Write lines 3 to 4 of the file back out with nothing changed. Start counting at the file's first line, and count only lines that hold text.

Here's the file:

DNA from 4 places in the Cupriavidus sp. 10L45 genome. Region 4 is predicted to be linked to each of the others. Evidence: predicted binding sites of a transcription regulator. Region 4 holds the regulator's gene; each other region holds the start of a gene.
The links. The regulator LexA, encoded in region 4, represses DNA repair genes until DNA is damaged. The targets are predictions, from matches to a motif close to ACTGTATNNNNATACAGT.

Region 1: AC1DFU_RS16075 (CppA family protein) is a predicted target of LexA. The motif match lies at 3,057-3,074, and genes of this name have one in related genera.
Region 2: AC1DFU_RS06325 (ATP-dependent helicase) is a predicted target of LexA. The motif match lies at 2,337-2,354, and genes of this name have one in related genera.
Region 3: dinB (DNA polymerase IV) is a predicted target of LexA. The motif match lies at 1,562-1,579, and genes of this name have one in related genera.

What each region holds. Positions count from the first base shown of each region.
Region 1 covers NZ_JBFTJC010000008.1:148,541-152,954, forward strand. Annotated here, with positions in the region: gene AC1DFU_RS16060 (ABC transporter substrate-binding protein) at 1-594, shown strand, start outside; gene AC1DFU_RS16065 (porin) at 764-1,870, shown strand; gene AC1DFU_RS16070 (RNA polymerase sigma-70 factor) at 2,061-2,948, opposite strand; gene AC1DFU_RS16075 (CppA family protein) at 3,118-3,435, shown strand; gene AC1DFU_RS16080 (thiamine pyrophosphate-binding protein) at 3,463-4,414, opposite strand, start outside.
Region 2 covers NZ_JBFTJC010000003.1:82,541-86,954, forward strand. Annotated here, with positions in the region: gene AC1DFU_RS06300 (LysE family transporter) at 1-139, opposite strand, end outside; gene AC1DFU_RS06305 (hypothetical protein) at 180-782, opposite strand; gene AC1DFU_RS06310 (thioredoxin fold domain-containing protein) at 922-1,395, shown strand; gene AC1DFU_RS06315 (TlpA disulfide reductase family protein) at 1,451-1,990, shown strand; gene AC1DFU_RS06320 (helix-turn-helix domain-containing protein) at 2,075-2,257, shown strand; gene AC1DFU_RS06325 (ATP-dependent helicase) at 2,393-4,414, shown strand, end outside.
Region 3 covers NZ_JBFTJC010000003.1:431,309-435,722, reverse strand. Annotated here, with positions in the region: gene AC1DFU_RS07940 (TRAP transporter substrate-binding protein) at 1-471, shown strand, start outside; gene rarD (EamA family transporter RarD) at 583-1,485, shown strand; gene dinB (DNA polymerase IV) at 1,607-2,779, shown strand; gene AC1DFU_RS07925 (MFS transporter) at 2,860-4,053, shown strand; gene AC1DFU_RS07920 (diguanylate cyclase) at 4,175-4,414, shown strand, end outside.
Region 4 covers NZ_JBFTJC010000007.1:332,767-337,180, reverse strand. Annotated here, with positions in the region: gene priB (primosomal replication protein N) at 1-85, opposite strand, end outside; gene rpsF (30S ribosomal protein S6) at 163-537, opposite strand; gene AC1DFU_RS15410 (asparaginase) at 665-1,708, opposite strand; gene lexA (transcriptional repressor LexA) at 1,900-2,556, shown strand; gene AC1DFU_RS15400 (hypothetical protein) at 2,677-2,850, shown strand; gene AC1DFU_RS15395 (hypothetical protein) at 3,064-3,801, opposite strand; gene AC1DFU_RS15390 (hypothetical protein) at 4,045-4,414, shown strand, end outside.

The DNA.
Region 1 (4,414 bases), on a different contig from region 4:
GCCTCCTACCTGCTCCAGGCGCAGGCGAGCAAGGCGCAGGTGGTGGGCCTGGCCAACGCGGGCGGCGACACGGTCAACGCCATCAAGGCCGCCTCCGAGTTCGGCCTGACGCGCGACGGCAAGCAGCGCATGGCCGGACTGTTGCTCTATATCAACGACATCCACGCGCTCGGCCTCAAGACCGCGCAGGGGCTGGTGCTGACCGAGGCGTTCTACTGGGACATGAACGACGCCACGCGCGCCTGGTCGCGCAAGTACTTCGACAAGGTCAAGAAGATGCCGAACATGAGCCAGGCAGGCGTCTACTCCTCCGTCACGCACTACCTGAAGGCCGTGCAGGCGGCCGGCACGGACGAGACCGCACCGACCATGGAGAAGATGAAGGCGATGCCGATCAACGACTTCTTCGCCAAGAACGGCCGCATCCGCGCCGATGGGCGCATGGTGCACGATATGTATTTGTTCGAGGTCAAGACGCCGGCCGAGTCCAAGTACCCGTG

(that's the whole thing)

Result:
Region 1: AC1DFU_RS16075 (CppA family protein) is a predicted target of LexA. The motif match lies at 3,057-3,074, and genes of this name have one in related genera.
Region 2: AC1DFU_RS06325 (ATP-dependent helicase) is a predicted target of LexA. The motif match lies at 2,337-2,354, and genes of this name have one in related genera.